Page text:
The last two years of the studio we shifted business and became an independent game studio, that experience brought me to where I am making Ui for the game industry.
I live in the USA for many years now and worked for many game studios like Epic Games, Ready at Dawn and 343 industries where I was dedicated on User Interface related roles. In parallel I developed a steady freelancing career working on movies – mostly Marvel stuff, and on those I bridged all kinds of art together, in fact they told me I was a Visual Development Artist which I highly identify with as it is a mix of concept art, graphic design, branding, motion, everything to create the worlds we see on those movies.
Recently I’ve been invited to shadow film crews and help out the art departments, mostly with production design, set dressing and prop making, so I’m always trying to expand my artistic reach, not easy but very rewarding to have a bit of range artistically. I feel like a colorblind chameleon, but I don’t eat flies!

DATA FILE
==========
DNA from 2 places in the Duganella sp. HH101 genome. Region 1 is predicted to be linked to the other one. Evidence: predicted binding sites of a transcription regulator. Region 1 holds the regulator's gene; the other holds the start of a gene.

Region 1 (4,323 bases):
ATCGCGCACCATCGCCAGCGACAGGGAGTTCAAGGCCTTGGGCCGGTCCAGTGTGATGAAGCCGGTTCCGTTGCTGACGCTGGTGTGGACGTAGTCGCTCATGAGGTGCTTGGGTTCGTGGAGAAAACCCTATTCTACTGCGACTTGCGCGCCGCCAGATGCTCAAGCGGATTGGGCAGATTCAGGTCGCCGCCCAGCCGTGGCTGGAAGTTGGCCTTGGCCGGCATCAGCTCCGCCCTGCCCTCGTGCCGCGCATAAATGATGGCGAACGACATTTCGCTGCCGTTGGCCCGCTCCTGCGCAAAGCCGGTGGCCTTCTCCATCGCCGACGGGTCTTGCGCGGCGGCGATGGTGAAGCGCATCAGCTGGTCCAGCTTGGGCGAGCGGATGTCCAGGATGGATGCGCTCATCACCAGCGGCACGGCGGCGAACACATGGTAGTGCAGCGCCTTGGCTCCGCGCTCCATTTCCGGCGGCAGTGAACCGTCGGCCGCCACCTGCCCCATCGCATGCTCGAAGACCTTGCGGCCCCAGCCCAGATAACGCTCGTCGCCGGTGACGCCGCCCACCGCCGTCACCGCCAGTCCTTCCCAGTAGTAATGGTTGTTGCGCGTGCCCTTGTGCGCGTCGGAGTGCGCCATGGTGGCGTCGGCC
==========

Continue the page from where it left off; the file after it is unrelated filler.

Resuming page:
In your opinion, what are the advantages of being a self-taught creative?
Based on experience, I think the two main advantages would be the creative thinking process since it’s slightly independent of rules and conventions, and the second will be the artistic range that may come from it. To explain better, when you’re trying to acquire knowledge by yourself, most of the time it’s a discovery process where one piece of information leads to a new door and so on, this helped me to see how different creative people in different fields think and what their processes are.
This made me develop my own process according to specific project goals; it may not be ideal or better but gave me flexibility that, based on experiences, resulted in different and sometimes unique results that stood apart in comparison with some folks doing specialized work competing for the same projects.